Authorities were still trying to determine how many civilians and soldiers were seized by Hamas fighters during the mayhem and taken back to Gaza. From videos and witnesses, the captives are known to include women, children and the elderly.
Speaking on ABC’s “This Week,” U.S. Secretary of State Andrew Blinken said as many as 1,000 Hamas fighters were involved in the assault — a high figure that underscored the extent of planning by the militant group ruling Gaza. The gunmen rampaged for hours, gunning down civilians in towns, along highways and at a techno music festival being held in the desert near Gaza.
Israel hit more than 800 targets in Gaza so far, its military said, including airstrikes that leveled much of the town of Beit Hanoun in the enclave’s northeast corner.
Warplanes fired tons of explosives on 120 targets, Israeli Rear Adm. Daniel Hagari told reporters, saying Hamas was using the town as a staging ground for attacks. There was no immediate word on casualties, and most of the community’s population of tens of thousands of people likely fled before the bombardment.
“We will continue to attack in this way, with this force, continuously, on all gathering (places) and routes” used by Hamas, Hagari said.
Civilians on both sides were already paying a high price.
A line of Israelis snaked outside a central Israel police station to supply DNA samples and other means that could help identify missing family members. Israeli TV news aired a stream of accounts from relatives of captive or missing Israelis who wept and begged for assistance and information.
In Gaza, the tiny enclave of 2.3 million people sealed off by an Israeli-Egyptian blockade for 16 years since the Hamas takeover, residents feared an intensified onslaught. Israeli strikes flattened a number of residential buildings. Some 74,000 displaced Gazans were staying in 64 shelters, with the number expected to increase. The U.N. agency for Palestinian refugees, UNWRA, said a school sheltering more than 225 people took a direct hit. It did not say where the fire came from.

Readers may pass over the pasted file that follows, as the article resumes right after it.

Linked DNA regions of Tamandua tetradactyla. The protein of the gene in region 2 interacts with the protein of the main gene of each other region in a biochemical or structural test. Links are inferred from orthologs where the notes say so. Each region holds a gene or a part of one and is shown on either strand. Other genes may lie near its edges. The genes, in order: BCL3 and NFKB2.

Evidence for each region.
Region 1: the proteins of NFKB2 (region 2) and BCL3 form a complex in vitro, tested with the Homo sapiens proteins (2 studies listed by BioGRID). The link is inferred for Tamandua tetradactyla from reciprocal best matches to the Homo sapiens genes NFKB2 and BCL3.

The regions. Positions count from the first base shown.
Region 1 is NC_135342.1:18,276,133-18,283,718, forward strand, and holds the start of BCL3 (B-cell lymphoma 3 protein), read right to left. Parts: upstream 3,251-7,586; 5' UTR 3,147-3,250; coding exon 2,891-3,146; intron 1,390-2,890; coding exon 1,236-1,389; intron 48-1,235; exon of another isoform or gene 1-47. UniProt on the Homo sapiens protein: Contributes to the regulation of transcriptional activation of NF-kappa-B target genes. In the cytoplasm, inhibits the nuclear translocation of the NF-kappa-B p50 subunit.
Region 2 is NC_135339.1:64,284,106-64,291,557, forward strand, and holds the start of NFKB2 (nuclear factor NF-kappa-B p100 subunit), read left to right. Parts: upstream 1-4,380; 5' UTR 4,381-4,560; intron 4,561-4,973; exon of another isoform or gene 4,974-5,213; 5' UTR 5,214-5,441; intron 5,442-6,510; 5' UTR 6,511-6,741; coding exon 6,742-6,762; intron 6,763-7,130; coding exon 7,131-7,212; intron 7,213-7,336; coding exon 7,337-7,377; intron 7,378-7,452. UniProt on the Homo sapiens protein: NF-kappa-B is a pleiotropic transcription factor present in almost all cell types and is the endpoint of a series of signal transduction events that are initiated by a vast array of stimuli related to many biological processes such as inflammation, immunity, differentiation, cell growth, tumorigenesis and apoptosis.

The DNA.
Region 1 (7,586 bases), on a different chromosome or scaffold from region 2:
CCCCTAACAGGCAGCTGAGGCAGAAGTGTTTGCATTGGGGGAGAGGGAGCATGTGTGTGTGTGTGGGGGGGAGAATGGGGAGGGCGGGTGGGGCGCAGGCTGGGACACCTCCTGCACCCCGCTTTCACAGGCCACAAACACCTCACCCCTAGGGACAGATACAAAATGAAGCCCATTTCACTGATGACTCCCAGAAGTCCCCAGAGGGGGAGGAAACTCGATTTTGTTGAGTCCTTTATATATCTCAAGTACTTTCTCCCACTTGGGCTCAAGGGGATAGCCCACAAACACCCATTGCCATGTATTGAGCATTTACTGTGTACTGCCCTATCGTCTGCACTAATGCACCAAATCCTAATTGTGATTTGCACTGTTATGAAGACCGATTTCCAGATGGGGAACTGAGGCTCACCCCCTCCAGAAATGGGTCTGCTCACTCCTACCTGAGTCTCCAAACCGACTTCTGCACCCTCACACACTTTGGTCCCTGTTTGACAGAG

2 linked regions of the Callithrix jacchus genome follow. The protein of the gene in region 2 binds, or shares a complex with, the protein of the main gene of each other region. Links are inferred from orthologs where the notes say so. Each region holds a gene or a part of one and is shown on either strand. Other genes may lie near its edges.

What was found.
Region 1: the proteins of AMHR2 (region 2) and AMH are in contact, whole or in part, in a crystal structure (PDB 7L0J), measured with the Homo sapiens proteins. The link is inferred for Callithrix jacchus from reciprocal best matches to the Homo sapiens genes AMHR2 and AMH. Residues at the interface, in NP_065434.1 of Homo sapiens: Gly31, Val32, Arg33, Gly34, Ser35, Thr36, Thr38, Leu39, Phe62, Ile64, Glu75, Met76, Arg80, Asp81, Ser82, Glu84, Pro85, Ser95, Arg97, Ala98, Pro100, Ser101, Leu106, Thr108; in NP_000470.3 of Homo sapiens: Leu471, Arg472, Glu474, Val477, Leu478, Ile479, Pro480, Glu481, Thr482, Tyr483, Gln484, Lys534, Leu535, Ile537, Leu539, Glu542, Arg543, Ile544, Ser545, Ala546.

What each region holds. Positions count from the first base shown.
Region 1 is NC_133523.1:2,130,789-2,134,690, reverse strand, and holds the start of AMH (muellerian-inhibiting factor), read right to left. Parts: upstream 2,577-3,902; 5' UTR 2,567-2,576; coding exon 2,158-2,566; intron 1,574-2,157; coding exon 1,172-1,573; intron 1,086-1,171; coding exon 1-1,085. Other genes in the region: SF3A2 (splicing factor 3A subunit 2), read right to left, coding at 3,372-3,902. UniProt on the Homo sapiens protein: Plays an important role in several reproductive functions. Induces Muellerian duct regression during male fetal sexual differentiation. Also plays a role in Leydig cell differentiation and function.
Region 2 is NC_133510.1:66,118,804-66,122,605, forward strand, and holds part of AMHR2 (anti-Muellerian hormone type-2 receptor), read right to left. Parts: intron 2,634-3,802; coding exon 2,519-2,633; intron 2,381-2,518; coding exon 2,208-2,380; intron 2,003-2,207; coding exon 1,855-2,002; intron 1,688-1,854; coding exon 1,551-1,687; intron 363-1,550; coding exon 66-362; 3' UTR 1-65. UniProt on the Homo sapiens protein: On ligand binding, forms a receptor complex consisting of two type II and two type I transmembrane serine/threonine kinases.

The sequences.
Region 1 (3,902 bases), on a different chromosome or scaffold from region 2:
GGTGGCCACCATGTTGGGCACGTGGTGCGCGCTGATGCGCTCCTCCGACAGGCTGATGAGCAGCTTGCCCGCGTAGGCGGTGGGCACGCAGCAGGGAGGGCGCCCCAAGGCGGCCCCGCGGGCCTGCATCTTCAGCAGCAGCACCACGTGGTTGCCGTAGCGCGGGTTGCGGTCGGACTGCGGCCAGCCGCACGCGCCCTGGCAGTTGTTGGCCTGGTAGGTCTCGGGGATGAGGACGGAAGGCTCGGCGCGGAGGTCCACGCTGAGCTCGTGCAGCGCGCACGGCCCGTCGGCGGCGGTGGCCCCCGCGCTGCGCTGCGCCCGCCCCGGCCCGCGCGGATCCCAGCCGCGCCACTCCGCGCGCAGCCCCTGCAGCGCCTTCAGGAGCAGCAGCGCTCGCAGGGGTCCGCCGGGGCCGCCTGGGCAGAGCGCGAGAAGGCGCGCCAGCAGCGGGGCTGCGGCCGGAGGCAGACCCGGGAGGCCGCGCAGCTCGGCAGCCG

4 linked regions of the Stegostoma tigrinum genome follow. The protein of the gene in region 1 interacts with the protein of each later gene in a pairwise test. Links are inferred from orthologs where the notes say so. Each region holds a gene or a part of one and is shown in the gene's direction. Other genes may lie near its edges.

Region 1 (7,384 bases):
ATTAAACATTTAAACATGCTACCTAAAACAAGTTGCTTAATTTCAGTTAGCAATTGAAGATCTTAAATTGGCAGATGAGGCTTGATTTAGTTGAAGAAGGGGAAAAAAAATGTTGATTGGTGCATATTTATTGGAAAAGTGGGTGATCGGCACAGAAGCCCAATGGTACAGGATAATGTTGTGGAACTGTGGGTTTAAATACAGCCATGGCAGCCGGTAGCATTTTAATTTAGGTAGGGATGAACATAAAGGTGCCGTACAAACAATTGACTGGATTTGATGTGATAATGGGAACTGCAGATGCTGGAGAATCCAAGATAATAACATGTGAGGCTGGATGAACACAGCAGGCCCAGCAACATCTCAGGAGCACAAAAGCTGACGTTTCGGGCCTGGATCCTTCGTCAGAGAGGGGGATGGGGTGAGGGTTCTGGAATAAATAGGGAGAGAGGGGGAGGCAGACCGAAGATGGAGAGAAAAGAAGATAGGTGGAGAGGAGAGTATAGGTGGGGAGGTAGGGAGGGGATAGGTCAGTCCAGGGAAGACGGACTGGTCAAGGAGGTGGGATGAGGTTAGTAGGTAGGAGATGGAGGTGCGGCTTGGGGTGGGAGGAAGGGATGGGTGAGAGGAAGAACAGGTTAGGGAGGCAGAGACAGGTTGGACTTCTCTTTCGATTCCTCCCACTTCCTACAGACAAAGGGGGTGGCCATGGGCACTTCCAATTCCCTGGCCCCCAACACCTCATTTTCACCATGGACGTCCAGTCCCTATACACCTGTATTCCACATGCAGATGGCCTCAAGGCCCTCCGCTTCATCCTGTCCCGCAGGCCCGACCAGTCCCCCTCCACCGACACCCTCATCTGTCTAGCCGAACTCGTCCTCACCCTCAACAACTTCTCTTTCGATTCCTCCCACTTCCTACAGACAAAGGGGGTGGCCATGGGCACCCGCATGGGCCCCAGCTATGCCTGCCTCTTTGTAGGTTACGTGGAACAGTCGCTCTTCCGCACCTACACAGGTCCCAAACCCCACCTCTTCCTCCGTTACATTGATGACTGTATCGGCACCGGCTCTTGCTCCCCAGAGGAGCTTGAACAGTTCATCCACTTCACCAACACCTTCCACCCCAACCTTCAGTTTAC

Several Israeli media outlets, citing rescue service officials, said at least 700 people have been killed in Israel, including 44 soldiers. The Gaza Health Ministry said 313 people, including 20 children, were killed in the territory. Some 2,000 people have been wounded on each side. An Israeli official said security forces have killed 400 militants and captured dozens more.
The exchange of fire with Hezbollah added to concern that the conflict could spread. Hezbollah fired dozens of rockets and shells Sunday at three Israeli positions in a disputed area along the border, and the Israeli military fired back using armed drones. Two children were lightly wounded by broken glass on the Lebanese side, according to the nearby Marjayoun Hospital.
The Israeli military said the situation since was calm after the exchange.
Iranian-backed Hezbollah is estimated to have tens of thousands of rockets at its disposal. Since its brutal 2006 war with Israel, Hezbollah has stayed on the sidelines amid previous outbreaks of Israeli-Hamas fighting. But if destruction in Gaza escalates, it may feel pressure to intervene.
The declaration of war announced by Israel’s Security Cabinet was largely symbolic, said Yohanan Plesner, the head of the Israel Democracy Institute, a local think tank. But it “demonstrates that the government thinks we are entering a more lengthy, intense and significant period of war.”
Israel has carried out major military campaigns over the past four decades in Lebanon and Gaza that it portrayed as wars, but without a formal declaration.